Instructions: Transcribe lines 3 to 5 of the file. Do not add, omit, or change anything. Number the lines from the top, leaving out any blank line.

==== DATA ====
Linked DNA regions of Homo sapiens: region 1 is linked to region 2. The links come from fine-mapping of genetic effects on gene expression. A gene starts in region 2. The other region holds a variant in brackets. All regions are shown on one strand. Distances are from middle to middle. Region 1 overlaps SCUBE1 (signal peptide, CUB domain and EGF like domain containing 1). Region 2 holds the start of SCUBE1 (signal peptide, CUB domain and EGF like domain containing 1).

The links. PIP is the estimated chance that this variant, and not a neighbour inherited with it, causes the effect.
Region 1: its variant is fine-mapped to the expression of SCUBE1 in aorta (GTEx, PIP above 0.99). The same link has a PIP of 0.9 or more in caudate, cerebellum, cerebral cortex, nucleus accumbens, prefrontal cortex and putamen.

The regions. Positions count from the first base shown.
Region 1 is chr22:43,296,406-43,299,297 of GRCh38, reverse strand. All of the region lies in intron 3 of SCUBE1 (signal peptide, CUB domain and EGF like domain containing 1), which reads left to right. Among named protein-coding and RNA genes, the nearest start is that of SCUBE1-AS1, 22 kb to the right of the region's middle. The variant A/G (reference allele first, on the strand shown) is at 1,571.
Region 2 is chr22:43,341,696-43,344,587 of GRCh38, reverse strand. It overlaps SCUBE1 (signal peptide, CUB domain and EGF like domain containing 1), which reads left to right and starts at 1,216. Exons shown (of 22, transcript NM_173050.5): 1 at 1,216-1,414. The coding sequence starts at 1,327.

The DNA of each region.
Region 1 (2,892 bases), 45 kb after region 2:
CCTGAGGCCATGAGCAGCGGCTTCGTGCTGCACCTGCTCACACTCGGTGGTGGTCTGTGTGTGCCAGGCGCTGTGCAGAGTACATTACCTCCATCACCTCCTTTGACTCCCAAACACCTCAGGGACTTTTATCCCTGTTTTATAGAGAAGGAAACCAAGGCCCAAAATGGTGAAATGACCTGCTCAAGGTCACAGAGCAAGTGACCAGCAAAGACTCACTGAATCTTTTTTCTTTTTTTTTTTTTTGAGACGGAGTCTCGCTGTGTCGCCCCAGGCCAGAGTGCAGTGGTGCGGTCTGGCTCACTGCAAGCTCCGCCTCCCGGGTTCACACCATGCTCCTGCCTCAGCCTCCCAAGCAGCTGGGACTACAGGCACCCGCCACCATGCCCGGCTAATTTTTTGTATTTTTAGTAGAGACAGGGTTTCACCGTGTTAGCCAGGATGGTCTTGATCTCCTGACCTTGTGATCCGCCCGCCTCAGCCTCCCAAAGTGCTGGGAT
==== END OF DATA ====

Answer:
Region 1: its variant is fine-mapped to the expression of SCUBE1 in aorta (GTEx, PIP above 0.99). The same link has a PIP of 0.9 or more in caudate, cerebellum, cerebral cortex, nucleus accumbens, prefrontal cortex and putamen.

The regions. Positions count from the first base shown.
Region 1 is chr22:43,296,406-43,299,297 of GRCh38, reverse strand. All of the region lies in intron 3 of SCUBE1 (signal peptide, CUB domain and EGF like domain containing 1), which reads left to right. Among named protein-coding and RNA genes, the nearest start is that of SCUBE1-AS1, 22 kb to the right of the region's middle. The variant A/G (reference allele first, on the strand shown) is at 1,571.